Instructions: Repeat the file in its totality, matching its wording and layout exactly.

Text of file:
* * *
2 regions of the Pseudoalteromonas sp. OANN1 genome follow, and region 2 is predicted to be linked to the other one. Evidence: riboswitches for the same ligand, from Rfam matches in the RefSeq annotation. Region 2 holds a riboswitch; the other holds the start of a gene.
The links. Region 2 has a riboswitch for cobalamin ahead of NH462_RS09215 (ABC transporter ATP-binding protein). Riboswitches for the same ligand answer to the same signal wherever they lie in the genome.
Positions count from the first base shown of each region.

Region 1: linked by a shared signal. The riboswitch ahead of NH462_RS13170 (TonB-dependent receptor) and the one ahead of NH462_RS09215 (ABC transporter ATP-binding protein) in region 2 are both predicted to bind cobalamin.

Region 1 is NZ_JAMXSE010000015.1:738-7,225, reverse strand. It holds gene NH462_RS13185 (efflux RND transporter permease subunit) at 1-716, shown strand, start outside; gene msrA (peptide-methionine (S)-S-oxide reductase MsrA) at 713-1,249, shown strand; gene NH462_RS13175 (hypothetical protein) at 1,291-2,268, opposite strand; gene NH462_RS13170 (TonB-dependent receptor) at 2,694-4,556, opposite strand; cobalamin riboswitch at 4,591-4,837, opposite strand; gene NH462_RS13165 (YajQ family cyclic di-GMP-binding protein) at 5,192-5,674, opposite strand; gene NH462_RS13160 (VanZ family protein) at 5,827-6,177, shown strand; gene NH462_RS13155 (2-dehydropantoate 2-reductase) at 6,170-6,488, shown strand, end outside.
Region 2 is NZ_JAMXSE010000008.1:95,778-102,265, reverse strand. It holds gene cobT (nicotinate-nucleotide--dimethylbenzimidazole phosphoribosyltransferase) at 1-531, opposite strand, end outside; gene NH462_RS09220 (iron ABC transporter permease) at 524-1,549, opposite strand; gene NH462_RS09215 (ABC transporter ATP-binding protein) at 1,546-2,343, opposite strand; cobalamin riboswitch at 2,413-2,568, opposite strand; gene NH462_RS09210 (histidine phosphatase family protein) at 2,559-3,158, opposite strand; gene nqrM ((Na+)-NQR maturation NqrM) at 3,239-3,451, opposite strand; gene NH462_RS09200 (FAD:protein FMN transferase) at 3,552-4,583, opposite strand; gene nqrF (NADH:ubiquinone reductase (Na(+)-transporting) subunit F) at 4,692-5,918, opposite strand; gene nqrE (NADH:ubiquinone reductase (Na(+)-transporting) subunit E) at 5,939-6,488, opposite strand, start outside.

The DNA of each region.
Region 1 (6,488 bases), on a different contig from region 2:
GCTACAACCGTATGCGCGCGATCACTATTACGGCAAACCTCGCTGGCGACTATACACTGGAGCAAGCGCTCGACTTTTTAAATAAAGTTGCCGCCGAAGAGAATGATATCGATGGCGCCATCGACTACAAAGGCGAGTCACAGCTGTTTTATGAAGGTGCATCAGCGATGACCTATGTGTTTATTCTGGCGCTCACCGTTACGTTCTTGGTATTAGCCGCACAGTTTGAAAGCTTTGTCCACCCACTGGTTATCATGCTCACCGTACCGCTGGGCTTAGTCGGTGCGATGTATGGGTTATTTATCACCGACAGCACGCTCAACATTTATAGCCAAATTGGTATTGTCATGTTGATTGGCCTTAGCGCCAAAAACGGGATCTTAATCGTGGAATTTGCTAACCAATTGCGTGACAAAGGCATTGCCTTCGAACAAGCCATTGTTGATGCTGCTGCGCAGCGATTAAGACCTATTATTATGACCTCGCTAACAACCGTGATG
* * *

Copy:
2 regions of the Pseudoalteromonas sp. OANN1 genome follow, and region 2 is predicted to be linked to the other one. Evidence: riboswitches for the same ligand, from Rfam matches in the RefSeq annotation. Region 2 holds a riboswitch; the other holds the start of a gene.
The links. Region 2 has a riboswitch for cobalamin ahead of NH462_RS09215 (ABC transporter ATP-binding protein). Riboswitches for the same ligand answer to the same signal wherever they lie in the genome.
Positions count from the first base shown of each region.

Region 1: linked by a shared signal. The riboswitch ahead of NH462_RS13170 (TonB-dependent receptor) and the one ahead of NH462_RS09215 (ABC transporter ATP-binding protein) in region 2 are both predicted to bind cobalamin.

Region 1 is NZ_JAMXSE010000015.1:738-7,225, reverse strand. It holds gene NH462_RS13185 (efflux RND transporter permease subunit) at 1-716, shown strand, start outside; gene msrA (peptide-methionine (S)-S-oxide reductase MsrA) at 713-1,249, shown strand; gene NH462_RS13175 (hypothetical protein) at 1,291-2,268, opposite strand; gene NH462_RS13170 (TonB-dependent receptor) at 2,694-4,556, opposite strand; cobalamin riboswitch at 4,591-4,837, opposite strand; gene NH462_RS13165 (YajQ family cyclic di-GMP-binding protein) at 5,192-5,674, opposite strand; gene NH462_RS13160 (VanZ family protein) at 5,827-6,177, shown strand; gene NH462_RS13155 (2-dehydropantoate 2-reductase) at 6,170-6,488, shown strand, end outside.
Region 2 is NZ_JAMXSE010000008.1:95,778-102,265, reverse strand. It holds gene cobT (nicotinate-nucleotide--dimethylbenzimidazole phosphoribosyltransferase) at 1-531, opposite strand, end outside; gene NH462_RS09220 (iron ABC transporter permease) at 524-1,549, opposite strand; gene NH462_RS09215 (ABC transporter ATP-binding protein) at 1,546-2,343, opposite strand; cobalamin riboswitch at 2,413-2,568, opposite strand; gene NH462_RS09210 (histidine phosphatase family protein) at 2,559-3,158, opposite strand; gene nqrM ((Na+)-NQR maturation NqrM) at 3,239-3,451, opposite strand; gene NH462_RS09200 (FAD:protein FMN transferase) at 3,552-4,583, opposite strand; gene nqrF (NADH:ubiquinone reductase (Na(+)-transporting) subunit F) at 4,692-5,918, opposite strand; gene nqrE (NADH:ubiquinone reductase (Na(+)-transporting) subunit E) at 5,939-6,488, opposite strand, start outside.

The DNA of each region.
Region 1 (6,488 bases), on a different contig from region 2:
GCTACAACCGTATGCGCGCGATCACTATTACGGCAAACCTCGCTGGCGACTATACACTGGAGCAAGCGCTCGACTTTTTAAATAAAGTTGCCGCCGAAGAGAATGATATCGATGGCGCCATCGACTACAAAGGCGAGTCACAGCTGTTTTATGAAGGTGCATCAGCGATGACCTATGTGTTTATTCTGGCGCTCACCGTTACGTTCTTGGTATTAGCCGCACAGTTTGAAAGCTTTGTCCACCCACTGGTTATCATGCTCACCGTACCGCTGGGCTTAGTCGGTGCGATGTATGGGTTATTTATCACCGACAGCACGCTCAACATTTATAGCCAAATTGGTATTGTCATGTTGATTGGCCTTAGCGCCAAAAACGGGATCTTAATCGTGGAATTTGCTAACCAATTGCGTGACAAAGGCATTGCCTTCGAACAAGCCATTGTTGATGCTGCTGCGCAGCGATTAAGACCTATTATTATGACCTCGCTAACAACCGTGATG